Caro Meets Theatre Interview

Jonathan Blakeley: Stitches

By | Published on Friday 9 February 2024

Coming up soon at the Hope Theatre is a solo show that really piqued my interest, partly because it addresses themes that I like to see addressed, but also because of the way the tale is told: it’s the story of a life, but seen from the perspective of a toy.

The creative behind it is Jonathan Blakeley, who wrote and performs the play. I arranged a chat to find out more about him and, of course, what to expect from the show. 

CM: Can you start by telling us about the narrative of ‘Stitches’? What story does it tell?
JB: ‘Stitches’ is a dramedy that explores the life story of a person named Chloe through the lens of her teddy bear. Looking at how the journey of their relationship – from birth, through to later years and all the bits in between – shifts and changes throughout the various stages of her life.

CM: What themes does the play explore?
JB: There’s a variety of themes within the play. Most notably in the first half of the story, the theme of female development and place in an ever-changing world; how we prioritise what’s best for us as we get older, understanding ourselves more and the world around us.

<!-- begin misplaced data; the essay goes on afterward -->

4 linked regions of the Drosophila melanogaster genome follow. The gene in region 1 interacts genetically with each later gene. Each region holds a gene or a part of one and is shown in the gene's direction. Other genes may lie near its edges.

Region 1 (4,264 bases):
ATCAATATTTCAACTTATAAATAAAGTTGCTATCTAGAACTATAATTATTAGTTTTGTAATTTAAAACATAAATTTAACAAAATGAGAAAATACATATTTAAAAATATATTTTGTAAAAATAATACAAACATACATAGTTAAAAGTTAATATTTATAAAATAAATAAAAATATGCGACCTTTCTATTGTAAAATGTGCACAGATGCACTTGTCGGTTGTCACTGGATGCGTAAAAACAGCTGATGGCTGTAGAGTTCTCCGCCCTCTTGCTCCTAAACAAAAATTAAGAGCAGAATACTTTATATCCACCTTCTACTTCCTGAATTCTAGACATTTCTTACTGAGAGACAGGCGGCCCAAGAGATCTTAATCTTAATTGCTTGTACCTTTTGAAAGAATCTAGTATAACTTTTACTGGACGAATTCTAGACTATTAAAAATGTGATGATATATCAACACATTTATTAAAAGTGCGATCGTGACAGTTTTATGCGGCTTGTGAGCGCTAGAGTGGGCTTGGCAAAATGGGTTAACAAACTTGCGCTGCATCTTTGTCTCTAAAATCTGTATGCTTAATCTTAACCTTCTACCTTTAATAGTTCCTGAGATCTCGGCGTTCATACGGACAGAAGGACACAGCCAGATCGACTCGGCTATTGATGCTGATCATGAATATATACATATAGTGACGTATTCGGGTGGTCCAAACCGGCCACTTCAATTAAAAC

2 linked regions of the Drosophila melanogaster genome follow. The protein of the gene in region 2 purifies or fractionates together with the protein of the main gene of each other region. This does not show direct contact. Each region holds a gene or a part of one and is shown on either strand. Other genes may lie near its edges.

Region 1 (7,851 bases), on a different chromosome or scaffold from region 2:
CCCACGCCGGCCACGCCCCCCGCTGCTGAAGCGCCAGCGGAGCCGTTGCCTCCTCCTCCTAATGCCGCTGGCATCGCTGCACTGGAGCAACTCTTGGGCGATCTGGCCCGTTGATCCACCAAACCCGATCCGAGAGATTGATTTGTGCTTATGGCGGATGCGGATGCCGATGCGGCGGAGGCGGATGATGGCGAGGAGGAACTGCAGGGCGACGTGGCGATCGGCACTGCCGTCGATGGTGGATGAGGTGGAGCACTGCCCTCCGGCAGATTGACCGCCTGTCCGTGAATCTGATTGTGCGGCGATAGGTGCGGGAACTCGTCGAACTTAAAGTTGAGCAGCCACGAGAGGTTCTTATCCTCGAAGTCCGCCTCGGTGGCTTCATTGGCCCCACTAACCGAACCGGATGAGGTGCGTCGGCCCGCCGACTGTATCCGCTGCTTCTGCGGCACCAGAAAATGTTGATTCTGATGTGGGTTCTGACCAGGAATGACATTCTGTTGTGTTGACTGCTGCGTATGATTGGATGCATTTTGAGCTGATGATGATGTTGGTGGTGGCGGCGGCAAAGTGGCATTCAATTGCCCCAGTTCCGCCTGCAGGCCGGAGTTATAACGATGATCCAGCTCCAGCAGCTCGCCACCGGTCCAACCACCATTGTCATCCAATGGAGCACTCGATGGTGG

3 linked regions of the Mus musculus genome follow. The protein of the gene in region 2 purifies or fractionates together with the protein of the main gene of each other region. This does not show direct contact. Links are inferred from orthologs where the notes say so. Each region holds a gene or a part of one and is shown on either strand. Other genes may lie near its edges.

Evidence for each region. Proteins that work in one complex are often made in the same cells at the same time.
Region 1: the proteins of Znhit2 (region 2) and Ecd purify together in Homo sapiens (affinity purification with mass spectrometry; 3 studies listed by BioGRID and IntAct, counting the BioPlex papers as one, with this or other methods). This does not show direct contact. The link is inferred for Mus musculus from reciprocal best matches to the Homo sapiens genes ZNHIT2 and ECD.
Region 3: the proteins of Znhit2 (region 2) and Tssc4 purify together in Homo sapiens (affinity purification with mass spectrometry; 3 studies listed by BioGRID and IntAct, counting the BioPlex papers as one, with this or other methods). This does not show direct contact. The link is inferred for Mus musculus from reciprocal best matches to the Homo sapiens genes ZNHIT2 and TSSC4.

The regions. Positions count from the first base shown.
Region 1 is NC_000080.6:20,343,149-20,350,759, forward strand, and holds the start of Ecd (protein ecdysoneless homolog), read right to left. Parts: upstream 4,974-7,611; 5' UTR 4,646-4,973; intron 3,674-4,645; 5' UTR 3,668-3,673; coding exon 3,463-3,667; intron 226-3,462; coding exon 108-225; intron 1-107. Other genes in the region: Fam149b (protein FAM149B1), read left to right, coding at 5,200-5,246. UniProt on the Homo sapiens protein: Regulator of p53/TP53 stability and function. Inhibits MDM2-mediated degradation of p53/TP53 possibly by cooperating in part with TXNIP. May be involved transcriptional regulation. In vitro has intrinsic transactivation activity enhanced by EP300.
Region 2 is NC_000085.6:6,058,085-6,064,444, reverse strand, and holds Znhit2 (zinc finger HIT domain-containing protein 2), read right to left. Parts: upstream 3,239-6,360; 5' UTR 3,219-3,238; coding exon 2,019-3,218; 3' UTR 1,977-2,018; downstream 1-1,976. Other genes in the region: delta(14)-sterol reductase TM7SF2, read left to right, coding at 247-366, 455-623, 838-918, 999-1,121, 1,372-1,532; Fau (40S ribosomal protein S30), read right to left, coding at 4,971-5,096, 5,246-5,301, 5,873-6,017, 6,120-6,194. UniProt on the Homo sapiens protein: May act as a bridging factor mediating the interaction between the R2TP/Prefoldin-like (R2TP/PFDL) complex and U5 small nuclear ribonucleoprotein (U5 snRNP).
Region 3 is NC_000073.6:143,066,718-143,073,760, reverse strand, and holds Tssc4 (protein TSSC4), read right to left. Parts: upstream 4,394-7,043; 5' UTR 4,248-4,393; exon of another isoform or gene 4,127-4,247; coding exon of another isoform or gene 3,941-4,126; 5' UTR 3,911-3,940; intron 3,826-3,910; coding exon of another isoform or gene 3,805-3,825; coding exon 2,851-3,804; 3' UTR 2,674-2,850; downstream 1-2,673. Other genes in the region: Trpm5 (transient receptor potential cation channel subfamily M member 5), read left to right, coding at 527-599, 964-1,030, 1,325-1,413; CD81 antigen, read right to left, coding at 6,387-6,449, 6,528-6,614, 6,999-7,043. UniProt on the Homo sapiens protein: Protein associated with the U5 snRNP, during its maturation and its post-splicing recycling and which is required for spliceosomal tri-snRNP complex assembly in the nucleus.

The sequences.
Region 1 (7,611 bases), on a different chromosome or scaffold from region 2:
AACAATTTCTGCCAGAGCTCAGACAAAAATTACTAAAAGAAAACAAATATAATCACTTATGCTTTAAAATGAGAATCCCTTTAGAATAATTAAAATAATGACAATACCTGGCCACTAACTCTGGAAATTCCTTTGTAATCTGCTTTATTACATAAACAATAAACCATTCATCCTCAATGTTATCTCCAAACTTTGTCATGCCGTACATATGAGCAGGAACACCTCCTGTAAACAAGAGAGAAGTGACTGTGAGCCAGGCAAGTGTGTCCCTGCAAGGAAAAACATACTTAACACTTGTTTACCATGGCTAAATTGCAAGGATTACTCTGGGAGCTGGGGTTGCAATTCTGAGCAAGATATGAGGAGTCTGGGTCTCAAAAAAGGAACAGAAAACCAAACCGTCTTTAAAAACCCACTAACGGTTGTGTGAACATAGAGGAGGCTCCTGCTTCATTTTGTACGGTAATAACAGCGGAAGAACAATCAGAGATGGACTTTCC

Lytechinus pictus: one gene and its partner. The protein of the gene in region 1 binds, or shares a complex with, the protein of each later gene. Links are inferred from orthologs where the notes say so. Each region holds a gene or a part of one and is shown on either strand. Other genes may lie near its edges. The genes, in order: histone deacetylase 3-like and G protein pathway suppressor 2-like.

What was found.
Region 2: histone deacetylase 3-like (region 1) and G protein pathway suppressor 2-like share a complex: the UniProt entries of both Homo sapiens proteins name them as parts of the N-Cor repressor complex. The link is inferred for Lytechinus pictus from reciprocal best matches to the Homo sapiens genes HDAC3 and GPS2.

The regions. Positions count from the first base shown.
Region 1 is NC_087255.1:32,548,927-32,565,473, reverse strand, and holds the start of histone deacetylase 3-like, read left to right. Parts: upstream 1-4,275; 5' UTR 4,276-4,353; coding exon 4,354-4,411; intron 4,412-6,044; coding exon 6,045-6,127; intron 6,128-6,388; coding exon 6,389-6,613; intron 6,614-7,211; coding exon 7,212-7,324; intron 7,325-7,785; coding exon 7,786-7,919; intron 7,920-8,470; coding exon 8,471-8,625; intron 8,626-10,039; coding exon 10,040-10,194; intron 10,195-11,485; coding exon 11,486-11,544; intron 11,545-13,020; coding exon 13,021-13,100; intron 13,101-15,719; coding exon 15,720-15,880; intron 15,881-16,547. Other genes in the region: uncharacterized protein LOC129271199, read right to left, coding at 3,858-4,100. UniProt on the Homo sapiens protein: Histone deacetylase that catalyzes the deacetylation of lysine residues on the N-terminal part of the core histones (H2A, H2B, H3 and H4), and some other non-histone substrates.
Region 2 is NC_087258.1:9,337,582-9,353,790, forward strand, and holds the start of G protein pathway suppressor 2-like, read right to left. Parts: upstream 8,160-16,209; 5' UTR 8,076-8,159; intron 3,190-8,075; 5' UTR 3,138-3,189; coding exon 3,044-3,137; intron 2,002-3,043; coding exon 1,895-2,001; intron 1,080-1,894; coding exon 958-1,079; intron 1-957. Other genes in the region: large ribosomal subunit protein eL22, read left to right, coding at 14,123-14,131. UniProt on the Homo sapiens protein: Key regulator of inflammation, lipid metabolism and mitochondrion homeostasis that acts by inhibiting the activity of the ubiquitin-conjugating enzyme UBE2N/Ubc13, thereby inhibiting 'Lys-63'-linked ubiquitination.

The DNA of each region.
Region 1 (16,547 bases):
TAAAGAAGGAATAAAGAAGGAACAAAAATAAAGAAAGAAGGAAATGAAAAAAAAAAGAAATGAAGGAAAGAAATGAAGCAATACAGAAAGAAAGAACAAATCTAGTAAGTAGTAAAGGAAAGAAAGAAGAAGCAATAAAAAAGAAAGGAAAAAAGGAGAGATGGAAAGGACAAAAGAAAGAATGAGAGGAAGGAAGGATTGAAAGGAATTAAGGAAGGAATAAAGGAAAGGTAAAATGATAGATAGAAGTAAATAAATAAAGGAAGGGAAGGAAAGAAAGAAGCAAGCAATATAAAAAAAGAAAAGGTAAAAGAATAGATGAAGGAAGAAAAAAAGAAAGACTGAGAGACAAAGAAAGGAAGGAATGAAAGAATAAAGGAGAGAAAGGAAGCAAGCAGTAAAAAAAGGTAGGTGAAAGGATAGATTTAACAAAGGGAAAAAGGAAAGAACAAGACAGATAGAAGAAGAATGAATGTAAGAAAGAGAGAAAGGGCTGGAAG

In the second half of the story the theme turns to how we love and care for those with dementia, when a disconnection is happening all around them and how we fight to form a reconnection against the inevitably ticking clock.

CM: What made you want to create a work about these themes?
JB: I’ve always been fascinated and quite honestly appalled at how women are viewed in everyday society, especially compared to men. It all feels so much more pressurised and labelling.

To explore these viewpoints from a stage perspective is an itch that needed scratching; more so when speaking with female friends of mine about their own childhood and development. 

The dementia theme came later on in the planning process when my grandma was diagnosed with the condition. From that point the story became something else and went on a continuation from where it was originally going to end.

Again, it’s a subject matter that has both fascinated and terrified me. I wanted to find a way to comfort those who face the condition, and let those who love and care for them be seen.

CM: What made you decide to tell this story from the perspective of a teddy bear? What does it add to the narrative?
JB: I love stories told from the perspective of that from which we know little to nothing about.

The scale of creativity is never ending because the world rules aren’t factually set in stone, it can be taken in any direction and take any form.

The vast majority of us have had a comfort toy of one way or another in our lives. They’re our earliest friend and confidant who want nothing but the best for us, yet see us in our most private and personal of moments.

I think our world to them must be a needlessly complex place because let’s face it… it really is!

CM: You perform the piece as well as being its creator. Did you always plan to perform it?
JB: I did, yeah! However, with the way in which I’ve written the bear, I feel that the character can be played by anyone and everyone. There’s no name, gender, colour, age, height etc, keeping the bear as neutral as possible.